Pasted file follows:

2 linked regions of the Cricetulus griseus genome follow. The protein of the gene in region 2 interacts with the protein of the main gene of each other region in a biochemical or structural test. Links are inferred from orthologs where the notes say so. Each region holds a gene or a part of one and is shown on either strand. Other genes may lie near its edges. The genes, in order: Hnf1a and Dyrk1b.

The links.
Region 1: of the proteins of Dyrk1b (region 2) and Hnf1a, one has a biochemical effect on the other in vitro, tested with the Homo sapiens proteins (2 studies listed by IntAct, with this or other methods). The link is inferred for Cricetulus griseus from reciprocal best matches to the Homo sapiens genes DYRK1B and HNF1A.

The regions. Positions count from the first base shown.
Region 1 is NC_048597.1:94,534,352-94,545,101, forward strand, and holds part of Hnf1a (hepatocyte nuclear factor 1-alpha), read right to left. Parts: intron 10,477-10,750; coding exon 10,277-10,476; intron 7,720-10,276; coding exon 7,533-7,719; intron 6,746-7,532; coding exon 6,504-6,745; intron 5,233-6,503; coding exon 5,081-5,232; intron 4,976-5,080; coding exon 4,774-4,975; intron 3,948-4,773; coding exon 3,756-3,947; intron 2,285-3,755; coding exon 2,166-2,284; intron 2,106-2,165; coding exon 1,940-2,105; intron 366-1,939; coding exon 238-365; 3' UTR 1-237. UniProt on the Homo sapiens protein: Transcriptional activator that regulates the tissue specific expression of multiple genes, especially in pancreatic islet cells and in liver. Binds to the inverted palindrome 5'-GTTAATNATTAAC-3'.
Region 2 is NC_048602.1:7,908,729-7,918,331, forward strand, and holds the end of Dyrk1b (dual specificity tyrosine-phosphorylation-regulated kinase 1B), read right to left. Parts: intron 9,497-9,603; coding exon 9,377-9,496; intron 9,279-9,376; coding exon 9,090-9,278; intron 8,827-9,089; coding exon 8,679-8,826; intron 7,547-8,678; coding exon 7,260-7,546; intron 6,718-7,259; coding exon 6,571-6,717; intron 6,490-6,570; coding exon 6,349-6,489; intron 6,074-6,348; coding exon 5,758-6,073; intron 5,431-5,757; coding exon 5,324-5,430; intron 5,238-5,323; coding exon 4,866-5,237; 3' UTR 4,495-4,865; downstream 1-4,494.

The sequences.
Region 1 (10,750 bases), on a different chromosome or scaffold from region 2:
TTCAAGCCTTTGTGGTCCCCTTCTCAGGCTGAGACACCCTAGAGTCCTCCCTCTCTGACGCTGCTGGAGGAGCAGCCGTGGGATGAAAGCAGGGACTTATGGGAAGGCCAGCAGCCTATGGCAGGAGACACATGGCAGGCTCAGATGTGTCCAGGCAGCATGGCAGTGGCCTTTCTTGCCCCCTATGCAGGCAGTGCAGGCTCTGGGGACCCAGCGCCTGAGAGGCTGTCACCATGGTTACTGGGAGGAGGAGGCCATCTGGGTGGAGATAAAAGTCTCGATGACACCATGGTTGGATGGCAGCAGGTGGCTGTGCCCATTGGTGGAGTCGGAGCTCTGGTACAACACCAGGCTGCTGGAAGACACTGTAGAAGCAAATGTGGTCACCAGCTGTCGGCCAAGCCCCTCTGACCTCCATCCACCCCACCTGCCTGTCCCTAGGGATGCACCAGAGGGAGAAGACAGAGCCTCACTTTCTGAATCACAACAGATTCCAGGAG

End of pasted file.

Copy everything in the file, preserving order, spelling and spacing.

2 linked regions of the Cricetulus griseus genome follow. The protein of the gene in region 2 interacts with the protein of the main gene of each other region in a biochemical or structural test. Links are inferred from orthologs where the notes say so. Each region holds a gene or a part of one and is shown on either strand. Other genes may lie near its edges. The genes, in order: Hnf1a and Dyrk1b.

The links.
Region 1: of the proteins of Dyrk1b (region 2) and Hnf1a, one has a biochemical effect on the other in vitro, tested with the Homo sapiens proteins (2 studies listed by IntAct, with this or other methods). The link is inferred for Cricetulus griseus from reciprocal best matches to the Homo sapiens genes DYRK1B and HNF1A.

The regions. Positions count from the first base shown.
Region 1 is NC_048597.1:94,534,352-94,545,101, forward strand, and holds part of Hnf1a (hepatocyte nuclear factor 1-alpha), read right to left. Parts: intron 10,477-10,750; coding exon 10,277-10,476; intron 7,720-10,276; coding exon 7,533-7,719; intron 6,746-7,532; coding exon 6,504-6,745; intron 5,233-6,503; coding exon 5,081-5,232; intron 4,976-5,080; coding exon 4,774-4,975; intron 3,948-4,773; coding exon 3,756-3,947; intron 2,285-3,755; coding exon 2,166-2,284; intron 2,106-2,165; coding exon 1,940-2,105; intron 366-1,939; coding exon 238-365; 3' UTR 1-237. UniProt on the Homo sapiens protein: Transcriptional activator that regulates the tissue specific expression of multiple genes, especially in pancreatic islet cells and in liver. Binds to the inverted palindrome 5'-GTTAATNATTAAC-3'.
Region 2 is NC_048602.1:7,908,729-7,918,331, forward strand, and holds the end of Dyrk1b (dual specificity tyrosine-phosphorylation-regulated kinase 1B), read right to left. Parts: intron 9,497-9,603; coding exon 9,377-9,496; intron 9,279-9,376; coding exon 9,090-9,278; intron 8,827-9,089; coding exon 8,679-8,826; intron 7,547-8,678; coding exon 7,260-7,546; intron 6,718-7,259; coding exon 6,571-6,717; intron 6,490-6,570; coding exon 6,349-6,489; intron 6,074-6,348; coding exon 5,758-6,073; intron 5,431-5,757; coding exon 5,324-5,430; intron 5,238-5,323; coding exon 4,866-5,237; 3' UTR 4,495-4,865; downstream 1-4,494.

The sequences.
Region 1 (10,750 bases), on a different chromosome or scaffold from region 2:
TTCAAGCCTTTGTGGTCCCCTTCTCAGGCTGAGACACCCTAGAGTCCTCCCTCTCTGACGCTGCTGGAGGAGCAGCCGTGGGATGAAAGCAGGGACTTATGGGAAGGCCAGCAGCCTATGGCAGGAGACACATGGCAGGCTCAGATGTGTCCAGGCAGCATGGCAGTGGCCTTTCTTGCCCCCTATGCAGGCAGTGCAGGCTCTGGGGACCCAGCGCCTGAGAGGCTGTCACCATGGTTACTGGGAGGAGGAGGCCATCTGGGTGGAGATAAAAGTCTCGATGACACCATGGTTGGATGGCAGCAGGTGGCTGTGCCCATTGGTGGAGTCGGAGCTCTGGTACAACACCAGGCTGCTGGAAGACACTGTAGAAGCAAATGTGGTCACCAGCTGTCGGCCAAGCCCCTCTGACCTCCATCCACCCCACCTGCCTGTCCCTAGGGATGCACCAGAGGGAGAAGACAGAGCCTCACTTTCTGAATCACAACAGATTCCAGGAG